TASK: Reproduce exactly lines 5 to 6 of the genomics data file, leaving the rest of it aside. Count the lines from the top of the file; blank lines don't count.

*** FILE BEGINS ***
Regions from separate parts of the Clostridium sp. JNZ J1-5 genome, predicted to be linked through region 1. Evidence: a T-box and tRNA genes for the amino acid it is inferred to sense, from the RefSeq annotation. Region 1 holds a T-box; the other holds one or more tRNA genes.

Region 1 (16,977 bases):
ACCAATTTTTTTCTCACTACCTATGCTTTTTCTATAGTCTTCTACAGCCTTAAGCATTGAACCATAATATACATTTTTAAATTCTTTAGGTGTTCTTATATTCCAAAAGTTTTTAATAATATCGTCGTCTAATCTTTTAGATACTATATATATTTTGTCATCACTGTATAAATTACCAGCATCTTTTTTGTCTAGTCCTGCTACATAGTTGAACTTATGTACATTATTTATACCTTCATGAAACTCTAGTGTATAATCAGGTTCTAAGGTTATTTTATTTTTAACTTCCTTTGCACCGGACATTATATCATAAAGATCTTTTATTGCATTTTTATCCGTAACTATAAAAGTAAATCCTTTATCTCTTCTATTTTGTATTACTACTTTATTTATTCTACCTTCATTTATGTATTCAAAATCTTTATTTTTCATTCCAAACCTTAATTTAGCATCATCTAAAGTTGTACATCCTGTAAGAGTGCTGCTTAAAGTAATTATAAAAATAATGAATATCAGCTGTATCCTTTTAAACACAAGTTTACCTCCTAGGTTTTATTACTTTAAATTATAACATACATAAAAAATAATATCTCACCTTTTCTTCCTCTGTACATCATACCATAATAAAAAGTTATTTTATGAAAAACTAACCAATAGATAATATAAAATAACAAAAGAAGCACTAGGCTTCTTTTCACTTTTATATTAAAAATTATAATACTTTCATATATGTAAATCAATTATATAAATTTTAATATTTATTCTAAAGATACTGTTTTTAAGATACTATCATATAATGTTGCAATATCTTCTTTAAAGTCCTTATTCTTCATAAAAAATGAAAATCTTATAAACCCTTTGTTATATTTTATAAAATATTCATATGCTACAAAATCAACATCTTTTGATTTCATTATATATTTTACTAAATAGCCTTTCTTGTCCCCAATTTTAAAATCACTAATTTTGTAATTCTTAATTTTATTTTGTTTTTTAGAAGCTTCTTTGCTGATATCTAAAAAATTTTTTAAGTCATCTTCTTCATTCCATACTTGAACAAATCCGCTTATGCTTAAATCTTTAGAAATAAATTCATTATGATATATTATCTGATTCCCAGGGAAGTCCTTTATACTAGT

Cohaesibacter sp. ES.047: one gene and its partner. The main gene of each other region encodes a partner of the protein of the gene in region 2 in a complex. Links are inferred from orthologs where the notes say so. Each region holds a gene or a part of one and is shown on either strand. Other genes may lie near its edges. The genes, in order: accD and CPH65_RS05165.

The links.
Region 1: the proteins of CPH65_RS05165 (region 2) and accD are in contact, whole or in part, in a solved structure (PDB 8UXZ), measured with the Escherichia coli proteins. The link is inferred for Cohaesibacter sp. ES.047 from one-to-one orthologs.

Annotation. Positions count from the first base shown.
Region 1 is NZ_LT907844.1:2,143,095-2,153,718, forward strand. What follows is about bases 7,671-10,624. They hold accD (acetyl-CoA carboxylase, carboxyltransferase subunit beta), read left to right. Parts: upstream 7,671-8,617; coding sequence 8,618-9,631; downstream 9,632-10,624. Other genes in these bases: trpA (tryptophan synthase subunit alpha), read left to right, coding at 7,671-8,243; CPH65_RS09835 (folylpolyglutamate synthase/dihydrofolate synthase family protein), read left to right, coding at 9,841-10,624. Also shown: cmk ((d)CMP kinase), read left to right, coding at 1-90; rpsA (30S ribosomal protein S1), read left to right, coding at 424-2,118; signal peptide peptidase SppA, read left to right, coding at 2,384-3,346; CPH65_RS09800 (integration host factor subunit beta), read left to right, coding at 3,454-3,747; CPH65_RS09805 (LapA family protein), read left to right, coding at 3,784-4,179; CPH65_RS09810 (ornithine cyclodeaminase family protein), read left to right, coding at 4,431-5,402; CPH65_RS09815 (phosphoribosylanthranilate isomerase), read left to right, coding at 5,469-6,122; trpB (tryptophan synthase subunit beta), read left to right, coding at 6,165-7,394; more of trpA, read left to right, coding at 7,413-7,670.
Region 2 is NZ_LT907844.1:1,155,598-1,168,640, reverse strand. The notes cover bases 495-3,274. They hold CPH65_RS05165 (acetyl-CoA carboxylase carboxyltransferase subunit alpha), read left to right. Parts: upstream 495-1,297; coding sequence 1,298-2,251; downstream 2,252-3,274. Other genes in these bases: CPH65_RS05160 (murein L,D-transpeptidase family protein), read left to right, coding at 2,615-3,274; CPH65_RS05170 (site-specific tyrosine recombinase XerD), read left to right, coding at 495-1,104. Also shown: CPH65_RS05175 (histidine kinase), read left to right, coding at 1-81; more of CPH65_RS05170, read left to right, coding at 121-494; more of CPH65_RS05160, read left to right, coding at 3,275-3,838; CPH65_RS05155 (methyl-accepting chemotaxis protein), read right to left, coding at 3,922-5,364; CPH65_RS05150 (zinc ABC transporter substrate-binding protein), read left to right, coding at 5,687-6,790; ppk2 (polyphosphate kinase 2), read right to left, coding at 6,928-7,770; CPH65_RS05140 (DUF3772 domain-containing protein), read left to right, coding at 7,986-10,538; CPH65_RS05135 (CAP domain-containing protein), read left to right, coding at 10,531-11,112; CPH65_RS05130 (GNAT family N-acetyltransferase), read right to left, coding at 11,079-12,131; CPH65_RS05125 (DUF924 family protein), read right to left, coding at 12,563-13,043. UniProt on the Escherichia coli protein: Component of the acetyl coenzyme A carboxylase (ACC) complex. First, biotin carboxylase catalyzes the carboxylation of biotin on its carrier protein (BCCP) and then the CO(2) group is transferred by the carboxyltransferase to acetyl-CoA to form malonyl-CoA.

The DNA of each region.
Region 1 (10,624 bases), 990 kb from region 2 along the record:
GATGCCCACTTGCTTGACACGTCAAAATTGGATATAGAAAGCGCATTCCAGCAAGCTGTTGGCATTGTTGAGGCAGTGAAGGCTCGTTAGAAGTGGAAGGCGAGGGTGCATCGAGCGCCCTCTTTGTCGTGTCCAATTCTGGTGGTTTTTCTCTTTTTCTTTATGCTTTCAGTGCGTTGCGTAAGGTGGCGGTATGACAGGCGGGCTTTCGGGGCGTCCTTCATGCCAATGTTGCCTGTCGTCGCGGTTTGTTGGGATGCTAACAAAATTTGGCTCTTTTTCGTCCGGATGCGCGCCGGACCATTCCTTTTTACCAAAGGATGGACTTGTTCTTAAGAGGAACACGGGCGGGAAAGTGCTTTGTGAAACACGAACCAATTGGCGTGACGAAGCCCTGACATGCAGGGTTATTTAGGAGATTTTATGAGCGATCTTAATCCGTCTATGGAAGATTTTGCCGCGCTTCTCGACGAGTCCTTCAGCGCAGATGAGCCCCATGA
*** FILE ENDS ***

The links.
Region 1: the proteins of CPH65_RS05165 (region 2) and accD are in contact, whole or in part, in a solved structure (PDB 8UXZ), measured with the Escherichia coli proteins. The link is inferred for Cohaesibacter sp. ES.047 from one-to-one orthologs.